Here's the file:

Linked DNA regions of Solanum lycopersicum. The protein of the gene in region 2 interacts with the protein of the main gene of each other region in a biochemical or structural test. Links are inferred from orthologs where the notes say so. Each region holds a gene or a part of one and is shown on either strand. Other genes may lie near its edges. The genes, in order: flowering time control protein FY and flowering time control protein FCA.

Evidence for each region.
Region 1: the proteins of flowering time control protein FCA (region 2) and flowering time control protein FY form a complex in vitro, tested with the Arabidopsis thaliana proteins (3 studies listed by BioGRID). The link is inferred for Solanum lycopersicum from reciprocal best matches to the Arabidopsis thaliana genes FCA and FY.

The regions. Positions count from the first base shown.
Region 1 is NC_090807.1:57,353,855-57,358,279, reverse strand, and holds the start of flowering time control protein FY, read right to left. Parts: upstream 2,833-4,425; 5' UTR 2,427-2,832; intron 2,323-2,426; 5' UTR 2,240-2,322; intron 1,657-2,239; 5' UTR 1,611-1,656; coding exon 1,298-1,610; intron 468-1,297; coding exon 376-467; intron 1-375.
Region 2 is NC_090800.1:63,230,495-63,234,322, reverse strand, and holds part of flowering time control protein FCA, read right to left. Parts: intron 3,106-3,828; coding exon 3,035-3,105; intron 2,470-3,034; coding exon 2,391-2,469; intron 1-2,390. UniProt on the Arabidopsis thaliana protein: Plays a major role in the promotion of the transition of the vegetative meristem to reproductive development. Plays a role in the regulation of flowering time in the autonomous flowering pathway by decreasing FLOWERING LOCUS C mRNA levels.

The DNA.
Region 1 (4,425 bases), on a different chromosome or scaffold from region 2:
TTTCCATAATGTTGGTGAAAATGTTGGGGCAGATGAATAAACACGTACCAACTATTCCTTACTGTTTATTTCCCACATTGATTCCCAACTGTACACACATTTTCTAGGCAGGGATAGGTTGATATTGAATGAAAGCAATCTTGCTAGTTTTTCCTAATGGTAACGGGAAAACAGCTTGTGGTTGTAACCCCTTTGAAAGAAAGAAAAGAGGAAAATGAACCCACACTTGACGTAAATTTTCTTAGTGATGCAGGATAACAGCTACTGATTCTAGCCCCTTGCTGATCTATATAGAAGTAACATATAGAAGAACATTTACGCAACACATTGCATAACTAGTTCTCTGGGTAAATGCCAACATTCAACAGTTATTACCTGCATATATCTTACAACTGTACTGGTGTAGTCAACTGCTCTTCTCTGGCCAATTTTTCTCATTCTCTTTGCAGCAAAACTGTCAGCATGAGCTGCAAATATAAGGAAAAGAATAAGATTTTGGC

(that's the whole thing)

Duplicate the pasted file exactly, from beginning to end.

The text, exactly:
Linked DNA regions of Solanum lycopersicum. The protein of the gene in region 2 interacts with the protein of the main gene of each other region in a biochemical or structural test. Links are inferred from orthologs where the notes say so. Each region holds a gene or a part of one and is shown on either strand. Other genes may lie near its edges. The genes, in order: flowering time control protein FY and flowering time control protein FCA.

Evidence for each region.
Region 1: the proteins of flowering time control protein FCA (region 2) and flowering time control protein FY form a complex in vitro, tested with the Arabidopsis thaliana proteins (3 studies listed by BioGRID). The link is inferred for Solanum lycopersicum from reciprocal best matches to the Arabidopsis thaliana genes FCA and FY.

The regions. Positions count from the first base shown.
Region 1 is NC_090807.1:57,353,855-57,358,279, reverse strand, and holds the start of flowering time control protein FY, read right to left. Parts: upstream 2,833-4,425; 5' UTR 2,427-2,832; intron 2,323-2,426; 5' UTR 2,240-2,322; intron 1,657-2,239; 5' UTR 1,611-1,656; coding exon 1,298-1,610; intron 468-1,297; coding exon 376-467; intron 1-375.
Region 2 is NC_090800.1:63,230,495-63,234,322, reverse strand, and holds part of flowering time control protein FCA, read right to left. Parts: intron 3,106-3,828; coding exon 3,035-3,105; intron 2,470-3,034; coding exon 2,391-2,469; intron 1-2,390. UniProt on the Arabidopsis thaliana protein: Plays a major role in the promotion of the transition of the vegetative meristem to reproductive development. Plays a role in the regulation of flowering time in the autonomous flowering pathway by decreasing FLOWERING LOCUS C mRNA levels.

The DNA.
Region 1 (4,425 bases), on a different chromosome or scaffold from region 2:
TTTCCATAATGTTGGTGAAAATGTTGGGGCAGATGAATAAACACGTACCAACTATTCCTTACTGTTTATTTCCCACATTGATTCCCAACTGTACACACATTTTCTAGGCAGGGATAGGTTGATATTGAATGAAAGCAATCTTGCTAGTTTTTCCTAATGGTAACGGGAAAACAGCTTGTGGTTGTAACCCCTTTGAAAGAAAGAAAAGAGGAAAATGAACCCACACTTGACGTAAATTTTCTTAGTGATGCAGGATAACAGCTACTGATTCTAGCCCCTTGCTGATCTATATAGAAGTAACATATAGAAGAACATTTACGCAACACATTGCATAACTAGTTCTCTGGGTAAATGCCAACATTCAACAGTTATTACCTGCATATATCTTACAACTGTACTGGTGTAGTCAACTGCTCTTCTCTGGCCAATTTTTCTCATTCTCTTTGCAGCAAAACTGTCAGCATGAGCTGCAAATATAAGGAAAAGAATAAGATTTTGGC